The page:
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Original Airdate: November 5, 2005
Writer: Christopher Yost
Director: Christopher Berkeley
Folks, before we start, there’s something you need to know.
One episode in this season has an evil toymaker as the villain. It is not half the toy commercial this one is. And all because-
WHO THE PLUPERFECT FUCK ASKED YOU?!
But yes, the Batmobile is right up there with Robin as one of the most iconic elements in Batman’s world (and if we’re being honest its hatedom is much smaller). Still, basing an entire story around it is… dicey, to say the least. It made for a cute twelve-pager back in the ’50s, but the last time a cartoon – a modern cartoon – tried to make it a full-length story…
If there’s one small mercy here, it’s that The Batman was sensible enough to not draft the Penguin again. Instead, this episode features Gearhead, who’s probably the most obscure baddie this show ever adapted from the comics. I mean, Spellbinder got to be in Batman Beyond, Cluemaster got to father Tumblr’s favorite Batgirl, and even Ragdoll got some quality time with James “I did stuff besides Cry for Justice, honest!” Robinson. There’s exactly one writer who cares about poor ol’ Gearsy: his creator.
Gearhead is far from my favorite Dixon rogue, but I’ll give him this: for a D-lister, he’s got one hell of an origin. Once upon a time, he was just Disgruntled Inventor #712, kidnapping his boss’s daughter for a quick buck. Then came Batman. Then came a half-frozen river. Then came the full-body frostbite.
And then came a Good Samaritan whose idea of medical attention was this.
From there, the guy basically turns into an evil Ed Elric, using a variety of super-advanced cyborg limbs to get revenge on Batman (who was too busy saving the kid to worry about the ‘napper). Like most of Dixon’s villains, he’s got roughly zero redeeming traits, but with the sheer amount of shit he’s gone through, it’s kinda hard to hate him for it.
And you know, I was all set to rant about how he deserved better than a debut ep obsessed with fellating Batman’s car. Then I went back to the comics, and very quickly found him headlining a story obsessed with just that.
Well-played, Mr. Yost. Not that it can save the rest of this episode.
Lest you still think there’s any hope, we begin with a continuity nod to “Q&A”. Yes, the first character we see and hear is none other than Cluemaster’s first victim Ross and oh dear God did I actually spend time looking that up?
Ross is playing announcer for the Gotham City Speedway, a charity rally with none other than Bruce Wayne (representing the Children’s Hospital, natch) in the lead. And oh no! Looks like we’ve got an uninvited guest!
Don’t I wish.
No, it’s Gearhead, who leaves all the other racers in the dust because he had the foresight to stock up on Mushrooms and not just Blue Shells. Bruce, never one to settle for second place, pushes his own car until the nose digs up a chunk of macadam and he looks straight into the eye of the sun and this would be a good death-
Oop, no, my bad. He instantly hits the brake as soon as Gearhead passes him. Well, I guess all those sick children can go fuck themselves, because that’s an invitation for all the other racers to nab the prize even if Gearhead does get disqualified for jumping in mid-race.
And since this is Gotham, the rally’s prize money is conveniently in cash and located about ten feet from the finish line. All things considered, they’re lucky only one supervillain showed up.
Okay, some notes on toon!Gearhead before we continue. The full-body racing(?) outfit is a fairly clever way of toning down his cyborg body for the kids, since it’s now impossible to tell whether he’s missing body parts or just wearing some fancy armor over them. He’s voiced by Will Friedle, which may be a deliberate nod to Batman Beyond, but Friedle’s got no illusions this episode is about anything besides the wonderful toys, and he’s adjusted his efforts – or lack thereof – accordingly.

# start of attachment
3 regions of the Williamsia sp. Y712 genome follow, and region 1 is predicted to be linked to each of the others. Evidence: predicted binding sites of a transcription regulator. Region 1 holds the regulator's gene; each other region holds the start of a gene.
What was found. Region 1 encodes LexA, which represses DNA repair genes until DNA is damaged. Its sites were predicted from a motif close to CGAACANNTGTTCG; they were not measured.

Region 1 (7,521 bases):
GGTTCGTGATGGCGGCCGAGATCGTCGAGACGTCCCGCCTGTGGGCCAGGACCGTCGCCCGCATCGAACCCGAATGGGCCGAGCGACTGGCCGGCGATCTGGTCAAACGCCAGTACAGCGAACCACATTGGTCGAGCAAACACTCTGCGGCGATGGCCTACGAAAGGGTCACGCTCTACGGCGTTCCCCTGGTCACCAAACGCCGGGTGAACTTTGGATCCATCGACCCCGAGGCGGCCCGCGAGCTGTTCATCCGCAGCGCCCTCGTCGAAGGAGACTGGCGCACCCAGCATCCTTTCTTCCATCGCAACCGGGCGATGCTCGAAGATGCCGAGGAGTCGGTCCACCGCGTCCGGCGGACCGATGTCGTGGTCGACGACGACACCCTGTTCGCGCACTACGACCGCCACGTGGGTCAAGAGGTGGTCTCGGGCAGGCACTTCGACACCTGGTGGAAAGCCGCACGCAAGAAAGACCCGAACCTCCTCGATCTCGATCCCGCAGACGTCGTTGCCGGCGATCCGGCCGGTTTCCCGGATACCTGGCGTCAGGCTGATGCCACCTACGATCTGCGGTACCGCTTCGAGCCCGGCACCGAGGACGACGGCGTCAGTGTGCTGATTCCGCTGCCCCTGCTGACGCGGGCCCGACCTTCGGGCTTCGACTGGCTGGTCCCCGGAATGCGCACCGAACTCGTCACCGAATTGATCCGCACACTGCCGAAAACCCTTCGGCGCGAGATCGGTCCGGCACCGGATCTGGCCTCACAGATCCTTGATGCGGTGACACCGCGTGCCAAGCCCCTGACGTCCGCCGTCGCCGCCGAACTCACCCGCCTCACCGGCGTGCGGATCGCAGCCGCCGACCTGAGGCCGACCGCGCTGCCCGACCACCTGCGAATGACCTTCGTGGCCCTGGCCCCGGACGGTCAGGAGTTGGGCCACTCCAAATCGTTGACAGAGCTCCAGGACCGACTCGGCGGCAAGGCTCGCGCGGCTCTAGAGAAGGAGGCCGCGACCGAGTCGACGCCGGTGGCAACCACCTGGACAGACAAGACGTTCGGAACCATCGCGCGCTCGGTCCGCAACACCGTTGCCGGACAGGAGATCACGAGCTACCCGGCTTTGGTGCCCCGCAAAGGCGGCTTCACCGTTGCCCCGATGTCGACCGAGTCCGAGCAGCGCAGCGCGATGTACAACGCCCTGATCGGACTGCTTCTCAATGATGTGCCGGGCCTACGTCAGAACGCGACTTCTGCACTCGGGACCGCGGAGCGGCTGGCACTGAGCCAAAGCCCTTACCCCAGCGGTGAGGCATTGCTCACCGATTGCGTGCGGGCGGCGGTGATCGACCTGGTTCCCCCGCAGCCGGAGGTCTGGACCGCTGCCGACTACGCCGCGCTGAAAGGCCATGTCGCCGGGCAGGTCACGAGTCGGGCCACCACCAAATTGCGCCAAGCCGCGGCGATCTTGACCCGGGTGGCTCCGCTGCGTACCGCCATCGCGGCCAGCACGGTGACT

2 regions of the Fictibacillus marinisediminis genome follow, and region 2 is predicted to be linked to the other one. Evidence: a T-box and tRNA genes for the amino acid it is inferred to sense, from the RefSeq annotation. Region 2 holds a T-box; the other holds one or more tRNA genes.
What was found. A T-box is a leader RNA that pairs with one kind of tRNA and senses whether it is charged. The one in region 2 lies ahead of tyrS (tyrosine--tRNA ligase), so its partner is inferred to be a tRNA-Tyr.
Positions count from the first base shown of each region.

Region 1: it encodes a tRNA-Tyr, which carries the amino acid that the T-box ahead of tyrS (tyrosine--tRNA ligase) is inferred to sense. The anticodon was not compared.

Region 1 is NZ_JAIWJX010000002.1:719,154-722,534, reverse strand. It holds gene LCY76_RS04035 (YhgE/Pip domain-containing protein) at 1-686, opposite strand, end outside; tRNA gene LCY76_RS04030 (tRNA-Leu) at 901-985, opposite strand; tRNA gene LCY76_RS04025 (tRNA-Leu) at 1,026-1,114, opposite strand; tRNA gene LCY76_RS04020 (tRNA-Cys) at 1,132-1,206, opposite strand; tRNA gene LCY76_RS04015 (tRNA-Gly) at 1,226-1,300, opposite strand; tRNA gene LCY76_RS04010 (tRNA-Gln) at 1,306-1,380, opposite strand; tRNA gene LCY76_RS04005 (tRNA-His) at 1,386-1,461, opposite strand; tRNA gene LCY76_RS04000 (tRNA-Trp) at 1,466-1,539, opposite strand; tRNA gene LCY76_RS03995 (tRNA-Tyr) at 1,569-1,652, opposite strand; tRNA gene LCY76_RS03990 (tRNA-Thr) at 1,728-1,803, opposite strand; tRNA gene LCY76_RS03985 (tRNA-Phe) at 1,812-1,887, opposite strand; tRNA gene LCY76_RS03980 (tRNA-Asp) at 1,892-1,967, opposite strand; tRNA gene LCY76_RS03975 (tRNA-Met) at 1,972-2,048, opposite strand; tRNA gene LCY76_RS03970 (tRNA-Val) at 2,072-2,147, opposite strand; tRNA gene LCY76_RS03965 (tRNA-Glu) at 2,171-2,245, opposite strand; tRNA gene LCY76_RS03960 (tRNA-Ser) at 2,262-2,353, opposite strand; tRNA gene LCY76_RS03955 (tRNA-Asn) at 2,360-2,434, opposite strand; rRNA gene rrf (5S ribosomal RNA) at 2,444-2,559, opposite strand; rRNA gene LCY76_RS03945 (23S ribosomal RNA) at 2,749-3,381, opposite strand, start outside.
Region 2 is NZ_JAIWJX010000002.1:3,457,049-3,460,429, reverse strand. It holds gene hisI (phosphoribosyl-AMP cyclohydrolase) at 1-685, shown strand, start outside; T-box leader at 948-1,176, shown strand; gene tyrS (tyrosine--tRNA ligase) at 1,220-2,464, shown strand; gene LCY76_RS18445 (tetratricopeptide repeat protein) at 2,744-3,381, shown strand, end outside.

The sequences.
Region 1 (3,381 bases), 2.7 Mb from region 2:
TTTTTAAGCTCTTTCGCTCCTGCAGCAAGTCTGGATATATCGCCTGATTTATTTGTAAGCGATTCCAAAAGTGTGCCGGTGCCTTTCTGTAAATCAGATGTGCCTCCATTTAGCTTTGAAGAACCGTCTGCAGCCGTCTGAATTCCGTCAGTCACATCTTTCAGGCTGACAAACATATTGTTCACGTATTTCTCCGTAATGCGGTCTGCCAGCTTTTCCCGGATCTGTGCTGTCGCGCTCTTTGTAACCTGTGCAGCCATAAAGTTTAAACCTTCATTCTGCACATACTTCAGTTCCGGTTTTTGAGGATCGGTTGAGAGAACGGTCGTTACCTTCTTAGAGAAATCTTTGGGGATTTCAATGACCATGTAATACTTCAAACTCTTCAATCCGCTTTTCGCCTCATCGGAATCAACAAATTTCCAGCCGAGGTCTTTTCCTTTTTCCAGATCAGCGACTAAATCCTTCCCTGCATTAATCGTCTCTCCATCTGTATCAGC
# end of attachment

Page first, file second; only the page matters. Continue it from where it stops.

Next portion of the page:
Speaking of wonderful toys, Gearhead’s ride comes with REAL MONEY-STEALING ACTION FOR THE LOW LOW PRICE OF $18.99 KIDS!, but his real gimmick are these nanobot pods that let him hack into any piece of technology, Tron-style.
No, that’s not fair. Gearhead wishes he could be a bargain-bin Riddler. He “borrows” a lot more from Firefly, down to the personality and color scheme, and it gets even worse when the mask comes off – seriously, compare for yourself.
And maybe Yost of all people has every right to do this, since he co-wrote Firefly’s (and Riddler’s) debut ep. But that just means he has even less excuse for how this episode turned out. “The Big Heat”, despite its utterly one-dimensional villain, managed to be the best Season 1 episode not written by Greg Weisman because its B-plot had genuine heart – so much heart that you could argue it was the real A-plot. In the same department, this episode has…
While Barbara’s stuck getting her learner’s permit, Batman takes on Gearhead in the episode’s first legit car chazzzzzzzzzzzzzzz…
Folks, I am an absolute slut for a good chase sequence. It’s why “The Last Roundup” is pretty much the only episode of MLP: FIM I will rewatch. It’s why Castle of Cagliostro remains my favorite Miyazaki flick, and why I consider the first 15-odd minutes of Ed Edd n Eddy’s Big Picture Show to be the reason God put Danny Antonucci on this planet. But there’s more to a good chase than wheels going fast. You need meaningful stakes, creative use of the environment, or better yet a combination of both.
This chase has neither. Tellingly enough, the part where Batman plunges over a cliff isn’t even made the first-act cliffhanger.
Instead, the first act closes on the Batmobile’s burning wreck, with Batman making mildly dismayed faces at it while Gearhead drives off. This “your old toys are dead, now bug your parents for new ones” tactic is at least as old as Transformers: The Movie – probably older – but at least ’80s Hasbro had the foresight to do it with toys that could be treated as genuine characters.**
After two seconds of mourning, Bruce and Alfred set out to find the Batman a better class of car.
Well, I guess if you want something done right these days, you still have to do it yourself. Our heroes dutifully roll up their sleeves and start retooling one of Bruce’s prototype Batmobiles into something “Gearhead-proof”. I suspect this is a holdover from some earlier script that had Gearhead jacking the old Batmobile (the nanovirus gimmick feels like a waste otherwise), but as-is it does make Batman look more proactive than usual, which I can’t say I dislike.